By
with contributions from Samantha Conti
 on June 22, 2015

MILAN — By expanding its retail footprint in Asia and growing its leather goods category, Alexander McQueen aims to double in size and become a 500 million euro brand in three to four years.

That business target was revealed during a field trip on June 19 with investors, according to a research note published today by luxury analyst Rogerio Fujimori of RBC Capital Markets.

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While cautioning that McQueen doesn’t have the scale to move the needle on parent Kering’s stock performance, Fujimori said the company, “seems to have found the right balance between artistic creativity and commerciality, with its creative director Sarah Burton being central to successfully bridging the brand’s creative vision with a stronger commercial approach in recent years.”

The Canadian bank estimates that McQueen has the potential to reach 15 percent earnings before interest and taxes margin in the next few years. It should also improve its sales densities from 15,000 euros per square meter last year to 20,000 euros in the same time frame.

According to the note, McQueen aims to double its directly operated stores to 90 in the next three to four years, double the 2015 count and bumping the retail channel to 54 percent of total sales versus 36 percent last year. E-commerce represents only 2 percent of revenues.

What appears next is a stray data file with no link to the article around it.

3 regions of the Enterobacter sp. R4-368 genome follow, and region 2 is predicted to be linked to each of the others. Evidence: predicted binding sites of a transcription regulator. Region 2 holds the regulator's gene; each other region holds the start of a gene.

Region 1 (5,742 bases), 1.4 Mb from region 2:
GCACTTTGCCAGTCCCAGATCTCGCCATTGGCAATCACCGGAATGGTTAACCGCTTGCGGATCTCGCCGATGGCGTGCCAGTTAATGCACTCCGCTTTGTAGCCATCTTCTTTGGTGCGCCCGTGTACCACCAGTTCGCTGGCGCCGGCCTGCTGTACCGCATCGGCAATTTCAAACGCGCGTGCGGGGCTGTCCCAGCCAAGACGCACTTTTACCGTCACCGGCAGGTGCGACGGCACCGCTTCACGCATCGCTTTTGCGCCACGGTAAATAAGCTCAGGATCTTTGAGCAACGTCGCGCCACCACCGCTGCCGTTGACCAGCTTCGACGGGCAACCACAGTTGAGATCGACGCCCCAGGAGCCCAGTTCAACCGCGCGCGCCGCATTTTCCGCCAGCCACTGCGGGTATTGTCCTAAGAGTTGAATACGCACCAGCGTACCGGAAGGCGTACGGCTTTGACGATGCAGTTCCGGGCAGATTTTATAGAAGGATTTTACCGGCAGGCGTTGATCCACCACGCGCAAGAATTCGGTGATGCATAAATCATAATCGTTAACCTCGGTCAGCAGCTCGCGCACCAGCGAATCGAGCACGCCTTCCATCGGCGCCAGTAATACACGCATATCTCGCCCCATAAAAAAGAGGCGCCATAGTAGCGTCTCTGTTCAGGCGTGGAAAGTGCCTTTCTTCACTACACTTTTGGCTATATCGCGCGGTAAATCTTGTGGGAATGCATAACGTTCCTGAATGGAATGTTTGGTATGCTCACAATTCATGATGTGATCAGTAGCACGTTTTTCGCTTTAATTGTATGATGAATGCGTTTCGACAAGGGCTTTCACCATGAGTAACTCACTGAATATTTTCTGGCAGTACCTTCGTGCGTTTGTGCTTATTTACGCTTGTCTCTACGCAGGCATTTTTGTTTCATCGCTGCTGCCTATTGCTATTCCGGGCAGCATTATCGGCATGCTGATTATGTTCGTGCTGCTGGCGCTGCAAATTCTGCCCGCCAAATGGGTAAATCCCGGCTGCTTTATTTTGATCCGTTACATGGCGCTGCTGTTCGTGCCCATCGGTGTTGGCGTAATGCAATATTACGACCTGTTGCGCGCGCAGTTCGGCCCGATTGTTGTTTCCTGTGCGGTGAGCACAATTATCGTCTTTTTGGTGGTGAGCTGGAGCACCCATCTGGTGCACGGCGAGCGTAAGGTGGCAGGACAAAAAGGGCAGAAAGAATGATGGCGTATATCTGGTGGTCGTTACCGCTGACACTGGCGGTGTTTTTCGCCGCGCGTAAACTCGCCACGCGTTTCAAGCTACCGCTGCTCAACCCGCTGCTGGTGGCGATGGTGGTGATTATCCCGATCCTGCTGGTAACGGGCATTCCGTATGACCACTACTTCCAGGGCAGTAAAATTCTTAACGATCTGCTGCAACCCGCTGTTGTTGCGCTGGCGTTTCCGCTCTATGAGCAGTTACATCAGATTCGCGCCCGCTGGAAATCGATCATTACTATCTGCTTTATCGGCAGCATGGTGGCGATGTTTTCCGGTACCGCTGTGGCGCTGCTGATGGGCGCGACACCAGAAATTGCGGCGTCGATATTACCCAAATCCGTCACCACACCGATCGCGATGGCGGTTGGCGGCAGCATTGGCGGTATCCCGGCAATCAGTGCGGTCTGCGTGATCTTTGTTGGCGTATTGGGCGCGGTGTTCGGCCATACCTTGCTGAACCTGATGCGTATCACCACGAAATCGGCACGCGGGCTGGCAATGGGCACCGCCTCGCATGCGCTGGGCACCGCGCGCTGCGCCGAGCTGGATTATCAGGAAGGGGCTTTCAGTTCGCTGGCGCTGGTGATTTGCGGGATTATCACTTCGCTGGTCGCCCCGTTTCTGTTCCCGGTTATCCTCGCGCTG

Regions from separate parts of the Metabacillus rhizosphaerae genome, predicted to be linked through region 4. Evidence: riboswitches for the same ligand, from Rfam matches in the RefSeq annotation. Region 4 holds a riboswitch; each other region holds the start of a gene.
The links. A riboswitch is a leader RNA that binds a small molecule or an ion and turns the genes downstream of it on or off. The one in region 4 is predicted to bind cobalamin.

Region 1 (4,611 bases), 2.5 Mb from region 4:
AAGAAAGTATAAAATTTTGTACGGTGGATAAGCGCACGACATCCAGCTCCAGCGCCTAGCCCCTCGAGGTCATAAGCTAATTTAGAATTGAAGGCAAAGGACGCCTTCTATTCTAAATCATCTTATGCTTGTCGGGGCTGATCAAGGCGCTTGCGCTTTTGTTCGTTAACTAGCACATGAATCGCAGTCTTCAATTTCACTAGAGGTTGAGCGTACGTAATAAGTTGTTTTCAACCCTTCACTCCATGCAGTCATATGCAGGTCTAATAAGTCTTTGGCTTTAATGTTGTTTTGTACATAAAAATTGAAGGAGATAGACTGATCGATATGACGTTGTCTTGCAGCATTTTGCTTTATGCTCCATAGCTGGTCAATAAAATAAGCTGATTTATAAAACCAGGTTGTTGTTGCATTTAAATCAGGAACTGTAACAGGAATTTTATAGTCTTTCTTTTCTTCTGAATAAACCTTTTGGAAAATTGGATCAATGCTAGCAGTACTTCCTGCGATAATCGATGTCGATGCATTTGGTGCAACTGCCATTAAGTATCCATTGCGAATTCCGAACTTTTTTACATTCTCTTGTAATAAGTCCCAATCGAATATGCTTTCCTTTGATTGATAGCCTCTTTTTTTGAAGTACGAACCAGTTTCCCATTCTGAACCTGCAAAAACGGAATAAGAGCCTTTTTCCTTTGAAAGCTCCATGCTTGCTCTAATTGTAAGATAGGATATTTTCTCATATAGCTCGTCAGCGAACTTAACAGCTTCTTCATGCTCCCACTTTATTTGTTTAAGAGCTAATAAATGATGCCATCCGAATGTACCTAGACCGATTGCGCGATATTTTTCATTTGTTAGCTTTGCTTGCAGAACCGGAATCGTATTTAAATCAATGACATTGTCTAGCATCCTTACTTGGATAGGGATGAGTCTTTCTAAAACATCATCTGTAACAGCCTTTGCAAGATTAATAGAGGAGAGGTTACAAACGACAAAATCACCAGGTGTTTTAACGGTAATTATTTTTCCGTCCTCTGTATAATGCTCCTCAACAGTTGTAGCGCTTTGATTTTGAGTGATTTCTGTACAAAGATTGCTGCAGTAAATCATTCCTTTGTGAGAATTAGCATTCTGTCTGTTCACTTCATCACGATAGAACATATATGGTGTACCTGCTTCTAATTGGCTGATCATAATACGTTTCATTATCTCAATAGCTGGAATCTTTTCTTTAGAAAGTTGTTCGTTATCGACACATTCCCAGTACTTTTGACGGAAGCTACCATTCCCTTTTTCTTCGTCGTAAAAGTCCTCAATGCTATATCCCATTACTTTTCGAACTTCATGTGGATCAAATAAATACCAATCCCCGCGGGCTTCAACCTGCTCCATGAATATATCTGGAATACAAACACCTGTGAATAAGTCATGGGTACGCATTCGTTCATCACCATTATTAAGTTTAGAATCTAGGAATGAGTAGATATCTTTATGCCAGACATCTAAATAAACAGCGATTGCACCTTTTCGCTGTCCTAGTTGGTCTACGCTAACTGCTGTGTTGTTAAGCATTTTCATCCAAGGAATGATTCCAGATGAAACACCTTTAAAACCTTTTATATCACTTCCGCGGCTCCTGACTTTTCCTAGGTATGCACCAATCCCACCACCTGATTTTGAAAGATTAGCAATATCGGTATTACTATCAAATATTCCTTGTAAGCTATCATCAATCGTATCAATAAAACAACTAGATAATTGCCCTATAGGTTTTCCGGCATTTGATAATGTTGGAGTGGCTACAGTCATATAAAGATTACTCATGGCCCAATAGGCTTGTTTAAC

Leather goods account for 20 percent of brand sales, trailing women’s ready-to-wear at 38 percent, but ahead of men’s at 15 percent, Fujimori noted.

RBC considers McQueen under-represented in Asia Pacific, which accounts for 22 percent of sales versus 31 percent for the Americas and 43 percent for EMEA. Chinese already represent the English brand’s biggest clientele, accounting for 32 percent of global sales. Americans come in second at 23 percent.

In another report on the Alexander McQueen business, also based on the June 19 field trip, Barclays in London estimated the sales and EBIT breakdown of all the brands in Kering’s “other luxury” category.

Balenciaga is the largest, generating 21 percent of the category’s sales, followed by McQueen with 15 percent; Stella McCartney, 10 percent; Brioni, 13 percent; Boucheron, 9 percent; Sergio Rossi, 5 percent, and Christopher Kane, 1 percent.

In terms of EBIT, Balenciaga leads the way with 25 percent; McQueen with 16 percent; Stella McCartney, 13 percent; Brioni, 11 percent; and Pomellato 7 percent.

Barclays added: “Within the smaller luxury brand portfolio, we believe it is important to highlight that each luxury brand has the added advantage of shared expertise. We see this as a significant competitive advantage for the growth potential of the smaller brands in particular in terms of supply chain and logistics.”

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